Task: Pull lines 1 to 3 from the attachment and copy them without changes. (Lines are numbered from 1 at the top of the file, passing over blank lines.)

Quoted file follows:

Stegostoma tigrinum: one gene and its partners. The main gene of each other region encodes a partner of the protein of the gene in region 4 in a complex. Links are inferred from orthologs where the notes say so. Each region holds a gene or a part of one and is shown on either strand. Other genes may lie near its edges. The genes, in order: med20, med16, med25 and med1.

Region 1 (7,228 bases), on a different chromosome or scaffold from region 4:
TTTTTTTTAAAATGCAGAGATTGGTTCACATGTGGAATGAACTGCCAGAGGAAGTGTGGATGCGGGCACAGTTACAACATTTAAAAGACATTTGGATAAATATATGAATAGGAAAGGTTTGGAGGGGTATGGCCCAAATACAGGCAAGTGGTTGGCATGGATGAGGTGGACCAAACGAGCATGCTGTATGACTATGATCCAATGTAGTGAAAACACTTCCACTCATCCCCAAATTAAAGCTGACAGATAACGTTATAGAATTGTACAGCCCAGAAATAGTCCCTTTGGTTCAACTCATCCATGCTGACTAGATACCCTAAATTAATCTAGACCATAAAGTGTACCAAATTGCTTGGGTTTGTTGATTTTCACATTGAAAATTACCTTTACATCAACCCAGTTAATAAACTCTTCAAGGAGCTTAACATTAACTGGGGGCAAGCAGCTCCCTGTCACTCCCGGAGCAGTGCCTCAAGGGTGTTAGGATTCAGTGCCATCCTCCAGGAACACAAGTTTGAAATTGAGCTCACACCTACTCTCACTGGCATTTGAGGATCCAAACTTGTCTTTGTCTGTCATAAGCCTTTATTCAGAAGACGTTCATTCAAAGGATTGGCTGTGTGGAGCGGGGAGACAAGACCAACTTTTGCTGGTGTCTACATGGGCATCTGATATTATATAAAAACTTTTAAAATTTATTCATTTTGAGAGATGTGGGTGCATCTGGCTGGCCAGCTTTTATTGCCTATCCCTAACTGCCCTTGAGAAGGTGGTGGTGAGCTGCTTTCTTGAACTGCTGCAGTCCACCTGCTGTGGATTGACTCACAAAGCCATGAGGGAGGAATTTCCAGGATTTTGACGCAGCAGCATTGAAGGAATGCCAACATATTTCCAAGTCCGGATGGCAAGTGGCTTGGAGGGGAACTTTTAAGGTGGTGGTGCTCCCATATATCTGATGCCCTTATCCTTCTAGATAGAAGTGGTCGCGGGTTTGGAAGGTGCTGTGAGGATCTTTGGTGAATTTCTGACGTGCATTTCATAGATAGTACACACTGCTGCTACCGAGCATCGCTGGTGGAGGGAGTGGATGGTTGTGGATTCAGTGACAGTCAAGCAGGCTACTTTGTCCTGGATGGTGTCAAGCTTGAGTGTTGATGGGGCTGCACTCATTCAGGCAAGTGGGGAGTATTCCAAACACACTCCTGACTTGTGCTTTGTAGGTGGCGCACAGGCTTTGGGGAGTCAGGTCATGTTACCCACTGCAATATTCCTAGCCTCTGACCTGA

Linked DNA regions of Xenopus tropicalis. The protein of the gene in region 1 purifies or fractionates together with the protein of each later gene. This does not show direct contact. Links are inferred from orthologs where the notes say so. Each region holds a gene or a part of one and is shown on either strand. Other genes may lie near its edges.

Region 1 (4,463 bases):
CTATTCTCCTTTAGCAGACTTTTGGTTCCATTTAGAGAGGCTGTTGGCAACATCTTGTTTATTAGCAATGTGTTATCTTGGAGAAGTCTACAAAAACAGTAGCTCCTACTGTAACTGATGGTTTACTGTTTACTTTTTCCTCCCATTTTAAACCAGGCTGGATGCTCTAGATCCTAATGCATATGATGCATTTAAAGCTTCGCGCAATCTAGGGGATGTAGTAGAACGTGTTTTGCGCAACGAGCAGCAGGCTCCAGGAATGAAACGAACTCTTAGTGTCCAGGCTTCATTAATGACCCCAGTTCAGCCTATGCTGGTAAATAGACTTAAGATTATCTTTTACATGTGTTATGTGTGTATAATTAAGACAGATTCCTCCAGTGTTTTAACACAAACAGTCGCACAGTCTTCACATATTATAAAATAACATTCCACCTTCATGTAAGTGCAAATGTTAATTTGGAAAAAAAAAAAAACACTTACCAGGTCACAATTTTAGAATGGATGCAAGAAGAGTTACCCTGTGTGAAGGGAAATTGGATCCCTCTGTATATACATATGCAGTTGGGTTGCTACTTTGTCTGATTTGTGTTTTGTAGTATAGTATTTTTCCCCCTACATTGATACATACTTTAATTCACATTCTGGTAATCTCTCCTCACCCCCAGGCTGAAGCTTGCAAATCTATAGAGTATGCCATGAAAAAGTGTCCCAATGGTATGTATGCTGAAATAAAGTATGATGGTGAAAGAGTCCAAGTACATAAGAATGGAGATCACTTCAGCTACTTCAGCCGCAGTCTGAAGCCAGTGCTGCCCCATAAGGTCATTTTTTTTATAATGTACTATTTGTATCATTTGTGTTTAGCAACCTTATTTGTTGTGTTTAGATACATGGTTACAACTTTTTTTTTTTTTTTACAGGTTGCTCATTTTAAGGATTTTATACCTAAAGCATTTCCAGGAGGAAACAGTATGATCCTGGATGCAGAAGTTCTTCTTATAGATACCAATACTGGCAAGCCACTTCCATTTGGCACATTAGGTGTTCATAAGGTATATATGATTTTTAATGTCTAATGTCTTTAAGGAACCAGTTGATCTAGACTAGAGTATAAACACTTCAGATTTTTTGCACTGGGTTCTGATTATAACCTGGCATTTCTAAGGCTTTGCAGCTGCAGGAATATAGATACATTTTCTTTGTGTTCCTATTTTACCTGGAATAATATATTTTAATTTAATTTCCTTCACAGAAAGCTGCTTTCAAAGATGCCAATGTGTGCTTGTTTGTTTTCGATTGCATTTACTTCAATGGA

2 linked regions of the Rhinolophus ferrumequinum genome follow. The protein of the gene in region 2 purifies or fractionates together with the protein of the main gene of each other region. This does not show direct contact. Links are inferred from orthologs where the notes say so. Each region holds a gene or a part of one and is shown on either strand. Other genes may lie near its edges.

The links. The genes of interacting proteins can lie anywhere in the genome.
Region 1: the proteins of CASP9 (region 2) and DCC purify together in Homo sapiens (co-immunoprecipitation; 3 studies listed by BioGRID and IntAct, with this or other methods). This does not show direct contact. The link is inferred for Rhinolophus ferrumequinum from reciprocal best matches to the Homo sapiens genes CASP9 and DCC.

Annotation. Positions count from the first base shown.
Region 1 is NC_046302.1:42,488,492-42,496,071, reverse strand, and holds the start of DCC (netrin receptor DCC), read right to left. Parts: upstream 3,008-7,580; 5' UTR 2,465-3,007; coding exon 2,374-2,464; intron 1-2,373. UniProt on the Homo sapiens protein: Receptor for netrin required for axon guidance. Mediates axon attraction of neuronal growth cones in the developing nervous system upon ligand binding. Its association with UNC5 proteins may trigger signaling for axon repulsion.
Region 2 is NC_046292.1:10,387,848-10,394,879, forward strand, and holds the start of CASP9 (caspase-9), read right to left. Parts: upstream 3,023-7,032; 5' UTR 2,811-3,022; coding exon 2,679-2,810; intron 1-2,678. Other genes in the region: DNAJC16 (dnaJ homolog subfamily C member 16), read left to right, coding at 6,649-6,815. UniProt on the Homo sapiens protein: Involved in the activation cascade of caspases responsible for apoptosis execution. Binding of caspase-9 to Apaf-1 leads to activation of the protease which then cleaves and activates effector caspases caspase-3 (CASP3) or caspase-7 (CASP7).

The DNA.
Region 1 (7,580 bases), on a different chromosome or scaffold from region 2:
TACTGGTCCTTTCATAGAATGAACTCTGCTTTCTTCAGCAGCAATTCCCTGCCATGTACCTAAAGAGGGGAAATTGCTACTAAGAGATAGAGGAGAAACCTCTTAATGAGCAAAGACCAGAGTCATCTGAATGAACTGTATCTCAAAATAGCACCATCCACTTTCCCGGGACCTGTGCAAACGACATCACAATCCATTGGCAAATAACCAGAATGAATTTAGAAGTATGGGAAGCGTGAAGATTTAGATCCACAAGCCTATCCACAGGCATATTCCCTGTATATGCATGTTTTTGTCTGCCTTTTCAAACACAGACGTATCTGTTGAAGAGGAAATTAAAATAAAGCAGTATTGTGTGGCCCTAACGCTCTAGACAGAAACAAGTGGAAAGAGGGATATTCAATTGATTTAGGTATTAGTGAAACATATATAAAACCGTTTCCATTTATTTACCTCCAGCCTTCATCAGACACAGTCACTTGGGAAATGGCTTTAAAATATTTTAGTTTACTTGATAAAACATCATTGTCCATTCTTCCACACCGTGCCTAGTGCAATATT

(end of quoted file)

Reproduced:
Stegostoma tigrinum: one gene and its partners. The main gene of each other region encodes a partner of the protein of the gene in region 4 in a complex. Links are inferred from orthologs where the notes say so. Each region holds a gene or a part of one and is shown on either strand. Other genes may lie near its edges. The genes, in order: med20, med16, med25 and med1.

Region 1 (7,228 bases), on a different chromosome or scaffold from region 4:
TTTTTTTTAAAATGCAGAGATTGGTTCACATGTGGAATGAACTGCCAGAGGAAGTGTGGATGCGGGCACAGTTACAACATTTAAAAGACATTTGGATAAATATATGAATAGGAAAGGTTTGGAGGGGTATGGCCCAAATACAGGCAAGTGGTTGGCATGGATGAGGTGGACCAAACGAGCATGCTGTATGACTATGATCCAATGTAGTGAAAACACTTCCACTCATCCCCAAATTAAAGCTGACAGATAACGTTATAGAATTGTACAGCCCAGAAATAGTCCCTTTGGTTCAACTCATCCATGCTGACTAGATACCCTAAATTAATCTAGACCATAAAGTGTACCAAATTGCTTGGGTTTGTTGATTTTCACATTGAAAATTACCTTTACATCAACCCAGTTAATAAACTCTTCAAGGAGCTTAACATTAACTGGGGGCAAGCAGCTCCCTGTCACTCCCGGAGCAGTGCCTCAAGGGTGTTAGGATTCAGTGCCATCCTCCAGGAACACAAGTTTGAAATTGAGCTCACACCTACTCTCACTGGCATTTGAGGATCCAAACTTGTCTTTGTCTGTCATAAGCCTTTATTCAGAAGACGTTCATTCAAAGGATTGGCTGTGTGGAGCGGGGAGACAAGACCAACTTTTGCTGGTGTCTACATGGGCATCTGATATTATATAAAAACTTTTAAAATTTATTCATTTTGAGAGATGTGGGTGCATCTGGCTGGCCAGCTTTTATTGCCTATCCCTAACTGCCCTTGAGAAGGTGGTGGTGAGCTGCTTTCTTGAACTGCTGCAGTCCACCTGCTGTGGATTGACTCACAAAGCCATGAGGGAGGAATTTCCAGGATTTTGACGCAGCAGCATTGAAGGAATGCCAACATATTTCCAAGTCCGGATGGCAAGTGGCTTGGAGGGGAACTTTTAAGGTGGTGGTGCTCCCATATATCTGATGCCCTTATCCTTCTAGATAGAAGTGGTCGCGGGTTTGGAAGGTGCTGTGAGGATCTTTGGTGAATTTCTGACGTGCATTTCATAGATAGTACACACTGCTGCTACCGAGCATCGCTGGTGGAGGGAGTGGATGGTTGTGGATTCAGTGACAGTCAAGCAGGCTACTTTGTCCTGGATGGTGTCAAGCTTGAGTGTTGATGGGGCTGCACTCATTCAGGCAAGTGGGGAGTATTCCAAACACACTCCTGACTTGTGCTTTGTAGGTGGCGCACAGGCTTTGGGGAGTCAGGTCATGTTACCCACTGCAATATTCCTAGCCTCTGACCTGA